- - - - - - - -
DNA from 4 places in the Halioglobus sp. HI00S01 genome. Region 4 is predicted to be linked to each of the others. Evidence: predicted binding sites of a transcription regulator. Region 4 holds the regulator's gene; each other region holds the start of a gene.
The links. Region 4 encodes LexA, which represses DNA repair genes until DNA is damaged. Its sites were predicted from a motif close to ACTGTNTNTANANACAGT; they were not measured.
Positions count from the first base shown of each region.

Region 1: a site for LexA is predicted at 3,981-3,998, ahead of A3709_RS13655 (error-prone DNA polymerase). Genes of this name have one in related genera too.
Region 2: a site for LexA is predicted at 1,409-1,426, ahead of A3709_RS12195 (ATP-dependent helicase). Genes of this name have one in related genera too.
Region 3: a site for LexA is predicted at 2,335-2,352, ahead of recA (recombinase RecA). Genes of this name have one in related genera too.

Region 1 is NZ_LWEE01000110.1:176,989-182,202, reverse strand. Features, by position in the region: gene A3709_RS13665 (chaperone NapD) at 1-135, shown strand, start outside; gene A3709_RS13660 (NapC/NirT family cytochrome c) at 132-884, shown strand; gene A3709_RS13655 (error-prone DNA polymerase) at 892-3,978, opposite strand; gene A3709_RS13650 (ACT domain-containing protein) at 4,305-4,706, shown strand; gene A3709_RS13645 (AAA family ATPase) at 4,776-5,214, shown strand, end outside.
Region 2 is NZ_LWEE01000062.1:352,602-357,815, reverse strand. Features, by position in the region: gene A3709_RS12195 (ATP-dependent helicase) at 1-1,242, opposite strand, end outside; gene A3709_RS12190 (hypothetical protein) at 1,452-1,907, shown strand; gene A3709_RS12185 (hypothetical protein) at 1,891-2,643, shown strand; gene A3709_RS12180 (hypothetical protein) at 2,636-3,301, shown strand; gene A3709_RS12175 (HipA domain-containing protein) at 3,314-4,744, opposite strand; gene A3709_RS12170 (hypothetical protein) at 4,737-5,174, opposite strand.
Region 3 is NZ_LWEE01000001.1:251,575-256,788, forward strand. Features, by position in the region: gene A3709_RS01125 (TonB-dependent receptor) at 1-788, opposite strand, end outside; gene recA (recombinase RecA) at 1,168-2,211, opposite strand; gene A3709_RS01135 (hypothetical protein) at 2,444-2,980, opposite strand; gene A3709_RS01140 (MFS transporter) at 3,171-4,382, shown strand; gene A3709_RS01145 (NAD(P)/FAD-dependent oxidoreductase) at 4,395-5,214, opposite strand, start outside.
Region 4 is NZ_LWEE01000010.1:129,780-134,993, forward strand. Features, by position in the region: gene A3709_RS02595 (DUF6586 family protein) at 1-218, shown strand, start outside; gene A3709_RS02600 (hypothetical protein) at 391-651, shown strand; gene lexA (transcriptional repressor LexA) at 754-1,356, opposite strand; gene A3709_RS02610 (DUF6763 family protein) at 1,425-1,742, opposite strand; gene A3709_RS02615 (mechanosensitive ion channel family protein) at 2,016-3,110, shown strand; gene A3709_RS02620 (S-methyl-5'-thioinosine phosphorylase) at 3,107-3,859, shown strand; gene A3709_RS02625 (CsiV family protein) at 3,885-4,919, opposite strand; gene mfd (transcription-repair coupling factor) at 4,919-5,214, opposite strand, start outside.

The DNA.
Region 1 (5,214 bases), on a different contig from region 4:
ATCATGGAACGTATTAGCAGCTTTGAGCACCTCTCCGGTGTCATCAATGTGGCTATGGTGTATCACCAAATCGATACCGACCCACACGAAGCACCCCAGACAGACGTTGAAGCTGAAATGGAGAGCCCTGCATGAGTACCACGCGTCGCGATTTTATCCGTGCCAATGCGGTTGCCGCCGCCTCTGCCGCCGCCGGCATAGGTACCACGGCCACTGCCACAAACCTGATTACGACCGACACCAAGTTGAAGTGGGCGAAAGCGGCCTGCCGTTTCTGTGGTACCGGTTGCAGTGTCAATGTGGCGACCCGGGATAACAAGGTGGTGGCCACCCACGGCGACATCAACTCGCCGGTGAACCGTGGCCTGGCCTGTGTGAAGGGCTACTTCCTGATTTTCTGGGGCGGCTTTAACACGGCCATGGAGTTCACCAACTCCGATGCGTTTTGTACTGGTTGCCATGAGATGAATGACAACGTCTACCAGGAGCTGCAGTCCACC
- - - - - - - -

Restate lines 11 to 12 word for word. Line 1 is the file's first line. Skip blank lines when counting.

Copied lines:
The DNA.
Region 1 (5,214 bases), on a different contig from region 4: